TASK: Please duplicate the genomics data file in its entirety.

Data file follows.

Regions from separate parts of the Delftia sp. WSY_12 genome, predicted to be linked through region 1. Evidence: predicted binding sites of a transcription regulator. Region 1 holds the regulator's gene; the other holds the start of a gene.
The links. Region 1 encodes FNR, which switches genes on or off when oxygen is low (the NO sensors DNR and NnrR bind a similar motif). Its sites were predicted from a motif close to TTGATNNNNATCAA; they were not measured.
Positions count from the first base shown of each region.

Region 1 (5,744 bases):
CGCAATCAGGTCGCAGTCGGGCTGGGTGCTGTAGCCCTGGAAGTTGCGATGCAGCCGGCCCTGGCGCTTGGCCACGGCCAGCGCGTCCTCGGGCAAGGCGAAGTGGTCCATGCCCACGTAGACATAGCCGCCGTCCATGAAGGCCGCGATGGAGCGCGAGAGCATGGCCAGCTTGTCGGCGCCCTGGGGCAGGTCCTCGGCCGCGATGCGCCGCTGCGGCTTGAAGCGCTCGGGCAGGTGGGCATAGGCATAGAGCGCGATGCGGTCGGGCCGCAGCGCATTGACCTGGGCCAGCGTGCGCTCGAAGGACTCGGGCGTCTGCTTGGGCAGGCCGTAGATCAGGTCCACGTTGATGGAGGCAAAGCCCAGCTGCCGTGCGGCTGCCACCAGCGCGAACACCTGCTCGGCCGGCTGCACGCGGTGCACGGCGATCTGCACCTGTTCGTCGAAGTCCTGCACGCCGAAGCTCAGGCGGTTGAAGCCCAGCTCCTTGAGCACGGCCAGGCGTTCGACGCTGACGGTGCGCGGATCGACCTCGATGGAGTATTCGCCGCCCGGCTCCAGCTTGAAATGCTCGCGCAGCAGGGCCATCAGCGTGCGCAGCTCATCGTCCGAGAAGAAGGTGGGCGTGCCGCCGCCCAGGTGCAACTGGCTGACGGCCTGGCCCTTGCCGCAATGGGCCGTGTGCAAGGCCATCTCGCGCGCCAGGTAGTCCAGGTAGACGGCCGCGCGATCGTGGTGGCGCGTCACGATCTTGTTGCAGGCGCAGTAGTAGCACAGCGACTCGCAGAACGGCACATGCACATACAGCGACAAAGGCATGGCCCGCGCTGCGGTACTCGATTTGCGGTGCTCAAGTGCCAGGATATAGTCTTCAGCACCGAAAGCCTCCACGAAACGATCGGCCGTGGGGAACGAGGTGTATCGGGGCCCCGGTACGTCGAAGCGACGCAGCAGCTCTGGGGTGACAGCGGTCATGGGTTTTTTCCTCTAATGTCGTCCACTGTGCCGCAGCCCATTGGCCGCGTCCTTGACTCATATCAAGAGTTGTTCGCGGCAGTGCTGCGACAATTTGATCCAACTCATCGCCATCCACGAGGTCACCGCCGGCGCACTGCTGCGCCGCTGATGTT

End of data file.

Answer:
Regions from separate parts of the Delftia sp. WSY_12 genome, predicted to be linked through region 1. Evidence: predicted binding sites of a transcription regulator. Region 1 holds the regulator's gene; the other holds the start of a gene.
The links. Region 1 encodes FNR, which switches genes on or off when oxygen is low (the NO sensors DNR and NnrR bind a similar motif). Its sites were predicted from a motif close to TTGATNNNNATCAA; they were not measured.
Positions count from the first base shown of each region.

Region 1 (5,744 bases):
CGCAATCAGGTCGCAGTCGGGCTGGGTGCTGTAGCCCTGGAAGTTGCGATGCAGCCGGCCCTGGCGCTTGGCCACGGCCAGCGCGTCCTCGGGCAAGGCGAAGTGGTCCATGCCCACGTAGACATAGCCGCCGTCCATGAAGGCCGCGATGGAGCGCGAGAGCATGGCCAGCTTGTCGGCGCCCTGGGGCAGGTCCTCGGCCGCGATGCGCCGCTGCGGCTTGAAGCGCTCGGGCAGGTGGGCATAGGCATAGAGCGCGATGCGGTCGGGCCGCAGCGCATTGACCTGGGCCAGCGTGCGCTCGAAGGACTCGGGCGTCTGCTTGGGCAGGCCGTAGATCAGGTCCACGTTGATGGAGGCAAAGCCCAGCTGCCGTGCGGCTGCCACCAGCGCGAACACCTGCTCGGCCGGCTGCACGCGGTGCACGGCGATCTGCACCTGTTCGTCGAAGTCCTGCACGCCGAAGCTCAGGCGGTTGAAGCCCAGCTCCTTGAGCACGGCCAGGCGTTCGACGCTGACGGTGCGCGGATCGACCTCGATGGAGTATTCGCCGCCCGGCTCCAGCTTGAAATGCTCGCGCAGCAGGGCCATCAGCGTGCGCAGCTCATCGTCCGAGAAGAAGGTGGGCGTGCCGCCGCCCAGGTGCAACTGGCTGACGGCCTGGCCCTTGCCGCAATGGGCCGTGTGCAAGGCCATCTCGCGCGCCAGGTAGTCCAGGTAGACGGCCGCGCGATCGTGGTGGCGCGTCACGATCTTGTTGCAGGCGCAGTAGTAGCACAGCGACTCGCAGAACGGCACATGCACATACAGCGACAAAGGCATGGCCCGCGCTGCGGTACTCGATTTGCGGTGCTCAAGTGCCAGGATATAGTCTTCAGCACCGAAAGCCTCCACGAAACGATCGGCCGTGGGGAACGAGGTGTATCGGGGCCCCGGTACGTCGAAGCGACGCAGCAGCTCTGGGGTGACAGCGGTCATGGGTTTTTTCCTCTAATGTCGTCCACTGTGCCGCAGCCCATTGGCCGCGTCCTTGACTCATATCAAGAGTTGTTCGCGGCAGTGCTGCGACAATTTGATCCAACTCATCGCCATCCACGAGGTCACCGCCGGCGCACTGCTGCGCCGCTGATGTT